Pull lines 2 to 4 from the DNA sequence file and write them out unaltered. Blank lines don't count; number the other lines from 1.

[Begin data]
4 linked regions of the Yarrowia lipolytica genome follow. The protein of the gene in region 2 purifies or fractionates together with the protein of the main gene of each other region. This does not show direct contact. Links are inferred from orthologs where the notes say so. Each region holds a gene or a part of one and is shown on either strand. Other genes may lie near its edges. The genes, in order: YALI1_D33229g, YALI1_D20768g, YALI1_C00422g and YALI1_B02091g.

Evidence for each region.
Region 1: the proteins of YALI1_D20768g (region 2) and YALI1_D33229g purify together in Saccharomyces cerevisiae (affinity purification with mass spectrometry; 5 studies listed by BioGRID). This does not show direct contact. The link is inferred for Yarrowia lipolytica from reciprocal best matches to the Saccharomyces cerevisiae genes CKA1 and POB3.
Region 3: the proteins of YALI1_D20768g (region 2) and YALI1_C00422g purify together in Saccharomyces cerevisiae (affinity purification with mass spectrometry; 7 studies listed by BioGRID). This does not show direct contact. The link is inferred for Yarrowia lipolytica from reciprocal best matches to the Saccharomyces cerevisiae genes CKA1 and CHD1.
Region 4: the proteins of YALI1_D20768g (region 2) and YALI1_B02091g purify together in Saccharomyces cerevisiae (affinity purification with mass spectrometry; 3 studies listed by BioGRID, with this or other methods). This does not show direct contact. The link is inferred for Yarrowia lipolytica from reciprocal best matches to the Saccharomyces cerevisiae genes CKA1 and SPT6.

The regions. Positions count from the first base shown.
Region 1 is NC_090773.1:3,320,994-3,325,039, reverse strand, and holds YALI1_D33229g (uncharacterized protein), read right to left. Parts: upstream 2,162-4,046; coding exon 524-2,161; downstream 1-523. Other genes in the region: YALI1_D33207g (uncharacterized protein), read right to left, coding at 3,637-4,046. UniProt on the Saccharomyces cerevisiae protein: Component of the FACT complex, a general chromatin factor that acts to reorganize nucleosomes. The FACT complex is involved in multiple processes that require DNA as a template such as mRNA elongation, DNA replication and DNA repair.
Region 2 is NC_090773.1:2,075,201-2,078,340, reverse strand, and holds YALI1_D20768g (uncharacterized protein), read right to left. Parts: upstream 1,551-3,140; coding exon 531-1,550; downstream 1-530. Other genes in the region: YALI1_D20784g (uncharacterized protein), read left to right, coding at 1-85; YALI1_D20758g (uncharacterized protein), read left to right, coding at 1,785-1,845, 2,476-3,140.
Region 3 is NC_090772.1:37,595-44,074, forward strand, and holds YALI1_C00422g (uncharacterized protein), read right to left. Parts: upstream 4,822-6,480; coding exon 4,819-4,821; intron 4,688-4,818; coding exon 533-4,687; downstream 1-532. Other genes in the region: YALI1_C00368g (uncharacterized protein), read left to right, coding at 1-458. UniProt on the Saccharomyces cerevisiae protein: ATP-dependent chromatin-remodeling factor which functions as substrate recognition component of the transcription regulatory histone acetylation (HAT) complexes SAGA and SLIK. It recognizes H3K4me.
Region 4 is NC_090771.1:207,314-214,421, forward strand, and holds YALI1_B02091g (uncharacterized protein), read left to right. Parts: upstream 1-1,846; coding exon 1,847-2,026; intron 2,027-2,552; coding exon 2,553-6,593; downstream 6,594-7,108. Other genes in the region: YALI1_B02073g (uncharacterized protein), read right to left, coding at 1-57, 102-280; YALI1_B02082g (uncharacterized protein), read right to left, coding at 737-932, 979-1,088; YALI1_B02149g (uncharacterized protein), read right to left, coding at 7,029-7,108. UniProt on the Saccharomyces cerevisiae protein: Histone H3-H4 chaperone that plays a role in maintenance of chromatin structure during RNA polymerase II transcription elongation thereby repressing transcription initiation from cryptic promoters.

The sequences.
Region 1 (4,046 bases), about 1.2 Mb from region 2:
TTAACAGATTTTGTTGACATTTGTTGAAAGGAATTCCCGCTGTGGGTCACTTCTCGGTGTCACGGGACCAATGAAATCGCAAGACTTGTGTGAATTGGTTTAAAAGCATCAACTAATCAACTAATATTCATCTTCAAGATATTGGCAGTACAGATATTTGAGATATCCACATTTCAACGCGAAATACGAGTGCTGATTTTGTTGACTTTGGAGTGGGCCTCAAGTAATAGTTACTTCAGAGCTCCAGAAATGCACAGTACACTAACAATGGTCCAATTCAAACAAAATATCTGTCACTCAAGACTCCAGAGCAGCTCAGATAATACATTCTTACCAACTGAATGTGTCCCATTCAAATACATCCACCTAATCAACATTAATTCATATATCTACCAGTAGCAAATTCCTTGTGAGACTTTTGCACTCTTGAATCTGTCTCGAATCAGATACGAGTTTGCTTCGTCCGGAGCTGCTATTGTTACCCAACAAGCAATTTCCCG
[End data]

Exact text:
Evidence for each region.
Region 1: the proteins of YALI1_D20768g (region 2) and YALI1_D33229g purify together in Saccharomyces cerevisiae (affinity purification with mass spectrometry; 5 studies listed by BioGRID). This does not show direct contact. The link is inferred for Yarrowia lipolytica from reciprocal best matches to the Saccharomyces cerevisiae genes CKA1 and POB3.
Region 3: the proteins of YALI1_D20768g (region 2) and YALI1_C00422g purify together in Saccharomyces cerevisiae (affinity purification with mass spectrometry; 7 studies listed by BioGRID). This does not show direct contact. The link is inferred for Yarrowia lipolytica from reciprocal best matches to the Saccharomyces cerevisiae genes CKA1 and CHD1.